These prompts will help you write a news article. Read through these instructions. Each time you see an instruction beginning with "" write the information on your paper or in your word processing file.
Every news article has a headline to attract the attention of the reader. The headline must state the topic of the news in a strong, short phrase or statement.Examples:
Since this is YOUR news article you need to let the reader know WHO wrote it. The line with your name on it is called the "By" line because it tells BY whom the article is written.
This paragraph will help you to write your LEAD paragraph. A lead
paragraph offers the reader information in a few short sentences which answer the
Who? What? Where? When? Why?.
The next few directions will help you to draft your opening sentences.
Almost all news has a reason for happening. Why something happened the way it did is important to the reader.
Now look back at the elements of your lead paragraph and think about how you could write a few, short sentences which includes everything you wrote down.
After you finish writing, re-read your sentences to yourself to make sure that they sound right.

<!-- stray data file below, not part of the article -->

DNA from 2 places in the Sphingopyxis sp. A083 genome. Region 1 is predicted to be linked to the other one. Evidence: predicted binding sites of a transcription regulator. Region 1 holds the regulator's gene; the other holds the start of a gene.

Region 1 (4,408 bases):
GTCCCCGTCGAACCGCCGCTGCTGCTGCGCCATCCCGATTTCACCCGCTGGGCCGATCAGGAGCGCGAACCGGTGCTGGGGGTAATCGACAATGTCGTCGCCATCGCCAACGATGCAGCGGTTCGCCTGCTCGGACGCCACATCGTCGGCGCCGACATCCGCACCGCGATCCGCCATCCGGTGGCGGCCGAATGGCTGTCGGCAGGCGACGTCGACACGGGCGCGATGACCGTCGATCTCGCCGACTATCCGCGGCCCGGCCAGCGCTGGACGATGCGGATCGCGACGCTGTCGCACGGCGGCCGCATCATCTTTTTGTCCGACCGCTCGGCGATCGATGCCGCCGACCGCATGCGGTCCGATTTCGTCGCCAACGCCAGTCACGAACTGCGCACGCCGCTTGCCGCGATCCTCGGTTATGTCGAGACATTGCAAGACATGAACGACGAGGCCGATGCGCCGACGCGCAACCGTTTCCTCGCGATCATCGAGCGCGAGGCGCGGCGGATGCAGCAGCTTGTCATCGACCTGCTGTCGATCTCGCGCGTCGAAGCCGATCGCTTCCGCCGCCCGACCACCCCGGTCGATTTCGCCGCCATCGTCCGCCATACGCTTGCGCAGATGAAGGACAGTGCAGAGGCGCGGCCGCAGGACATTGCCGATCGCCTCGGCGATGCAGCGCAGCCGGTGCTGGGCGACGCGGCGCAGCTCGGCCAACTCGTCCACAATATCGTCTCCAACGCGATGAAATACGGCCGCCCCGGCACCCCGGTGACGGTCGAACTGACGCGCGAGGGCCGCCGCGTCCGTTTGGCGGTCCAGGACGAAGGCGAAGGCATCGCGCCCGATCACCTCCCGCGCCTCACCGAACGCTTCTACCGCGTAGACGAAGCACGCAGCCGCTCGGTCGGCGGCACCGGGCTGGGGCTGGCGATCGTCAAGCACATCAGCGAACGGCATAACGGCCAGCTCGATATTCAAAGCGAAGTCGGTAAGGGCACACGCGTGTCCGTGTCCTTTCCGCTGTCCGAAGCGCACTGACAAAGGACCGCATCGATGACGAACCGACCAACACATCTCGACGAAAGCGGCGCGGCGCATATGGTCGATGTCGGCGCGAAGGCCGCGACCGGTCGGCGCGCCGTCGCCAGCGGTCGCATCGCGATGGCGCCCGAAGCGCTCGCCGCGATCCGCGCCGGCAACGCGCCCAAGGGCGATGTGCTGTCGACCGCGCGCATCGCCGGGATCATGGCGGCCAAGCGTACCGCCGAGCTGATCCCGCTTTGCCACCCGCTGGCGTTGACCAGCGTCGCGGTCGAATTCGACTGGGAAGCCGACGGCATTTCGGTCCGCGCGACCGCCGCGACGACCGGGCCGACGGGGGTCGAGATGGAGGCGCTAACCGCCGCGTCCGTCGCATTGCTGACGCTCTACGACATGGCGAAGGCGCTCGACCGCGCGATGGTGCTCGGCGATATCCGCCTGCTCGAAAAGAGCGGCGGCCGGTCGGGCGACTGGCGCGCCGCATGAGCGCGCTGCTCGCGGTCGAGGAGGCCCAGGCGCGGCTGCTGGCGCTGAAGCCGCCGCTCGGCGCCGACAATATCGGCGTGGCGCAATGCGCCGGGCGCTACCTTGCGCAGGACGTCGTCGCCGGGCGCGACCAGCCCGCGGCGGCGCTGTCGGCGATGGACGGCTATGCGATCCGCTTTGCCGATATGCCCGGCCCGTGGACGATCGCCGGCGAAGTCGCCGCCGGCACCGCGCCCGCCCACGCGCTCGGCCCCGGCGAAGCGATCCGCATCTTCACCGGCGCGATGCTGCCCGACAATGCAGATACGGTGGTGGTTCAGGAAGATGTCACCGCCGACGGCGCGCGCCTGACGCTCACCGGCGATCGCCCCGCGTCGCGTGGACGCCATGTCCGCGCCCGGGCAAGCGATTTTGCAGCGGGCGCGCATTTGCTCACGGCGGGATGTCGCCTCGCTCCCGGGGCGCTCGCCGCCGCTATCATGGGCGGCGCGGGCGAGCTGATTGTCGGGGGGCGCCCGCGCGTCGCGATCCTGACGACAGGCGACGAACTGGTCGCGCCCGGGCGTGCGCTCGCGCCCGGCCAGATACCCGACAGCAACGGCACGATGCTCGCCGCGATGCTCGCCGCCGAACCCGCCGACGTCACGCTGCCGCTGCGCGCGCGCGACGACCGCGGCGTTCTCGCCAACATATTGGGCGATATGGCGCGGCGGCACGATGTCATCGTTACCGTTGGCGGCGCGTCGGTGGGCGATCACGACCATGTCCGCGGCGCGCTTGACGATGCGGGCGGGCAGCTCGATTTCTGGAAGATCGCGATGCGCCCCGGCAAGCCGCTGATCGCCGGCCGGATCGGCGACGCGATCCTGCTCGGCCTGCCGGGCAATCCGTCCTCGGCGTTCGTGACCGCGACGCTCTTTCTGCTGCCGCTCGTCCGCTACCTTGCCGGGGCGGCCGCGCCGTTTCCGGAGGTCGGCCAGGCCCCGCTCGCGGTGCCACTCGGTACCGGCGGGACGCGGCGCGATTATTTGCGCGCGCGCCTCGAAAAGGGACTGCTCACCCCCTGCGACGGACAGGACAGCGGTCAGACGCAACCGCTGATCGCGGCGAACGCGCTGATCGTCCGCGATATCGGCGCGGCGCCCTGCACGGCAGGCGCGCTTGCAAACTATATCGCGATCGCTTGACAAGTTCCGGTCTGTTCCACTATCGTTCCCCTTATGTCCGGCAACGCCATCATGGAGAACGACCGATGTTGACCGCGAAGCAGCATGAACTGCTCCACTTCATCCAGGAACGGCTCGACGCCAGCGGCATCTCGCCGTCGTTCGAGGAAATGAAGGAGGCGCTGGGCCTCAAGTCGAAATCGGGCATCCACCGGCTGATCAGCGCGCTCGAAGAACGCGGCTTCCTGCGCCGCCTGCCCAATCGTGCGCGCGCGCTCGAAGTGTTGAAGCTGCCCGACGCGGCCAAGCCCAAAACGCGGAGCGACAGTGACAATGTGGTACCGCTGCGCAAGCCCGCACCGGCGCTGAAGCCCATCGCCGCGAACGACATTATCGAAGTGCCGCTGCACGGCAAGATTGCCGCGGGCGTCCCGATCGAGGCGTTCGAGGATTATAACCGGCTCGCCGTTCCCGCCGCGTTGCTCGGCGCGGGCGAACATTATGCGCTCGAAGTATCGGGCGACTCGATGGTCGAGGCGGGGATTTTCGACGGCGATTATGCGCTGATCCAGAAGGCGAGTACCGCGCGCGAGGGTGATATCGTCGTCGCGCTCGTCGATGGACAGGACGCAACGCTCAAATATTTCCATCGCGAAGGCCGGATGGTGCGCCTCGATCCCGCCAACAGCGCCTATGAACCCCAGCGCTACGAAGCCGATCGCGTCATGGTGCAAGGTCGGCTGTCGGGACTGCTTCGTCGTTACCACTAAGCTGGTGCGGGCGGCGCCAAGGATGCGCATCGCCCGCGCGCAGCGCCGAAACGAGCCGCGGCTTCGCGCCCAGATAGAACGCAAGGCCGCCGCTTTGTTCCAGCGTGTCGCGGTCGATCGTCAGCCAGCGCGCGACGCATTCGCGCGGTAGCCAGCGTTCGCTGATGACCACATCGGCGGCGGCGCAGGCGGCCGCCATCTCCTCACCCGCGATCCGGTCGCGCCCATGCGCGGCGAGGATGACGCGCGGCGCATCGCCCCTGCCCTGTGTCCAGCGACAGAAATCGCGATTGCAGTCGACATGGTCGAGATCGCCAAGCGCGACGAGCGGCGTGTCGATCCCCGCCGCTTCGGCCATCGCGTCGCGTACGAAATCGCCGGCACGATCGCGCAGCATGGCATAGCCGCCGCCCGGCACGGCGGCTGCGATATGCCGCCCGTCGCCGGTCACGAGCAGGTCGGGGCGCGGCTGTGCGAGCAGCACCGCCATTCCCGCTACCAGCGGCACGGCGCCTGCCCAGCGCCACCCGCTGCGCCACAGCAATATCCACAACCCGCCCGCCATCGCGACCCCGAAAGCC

You have now told your audience who did the news, when it occurred, and why and what happened. You also told the reader where it took place. You have completed the LEAD paragraph.
This part will help you write the supportive paragraphs for this news article. Supportive paragraphs tell the reader HOW the news occurred.
Eyewitness accounts to this news may be very interesting to your reader.
What others think of this news is also important.
As a reporter, you may also state what effect this news may have on others.
You should now have the "meat" for a news article with several paragraphs. Re-read what you have written. Are all of your sentences complete? Do they say what you want them to say? Rewrite your sentences where you need to and put them into paragraphs.
Indent your paragraphs, and double space between them.
Capital letters go at the beginning of each sentence and at the beginning of names and places.
Check for correct spelling.
Does your headline accurately describe your news story? If not, make up a new headline.
Save this article on your disk with a good, descriptive name.
Print out two copies of this article. Keep one, and give the other to your team leader.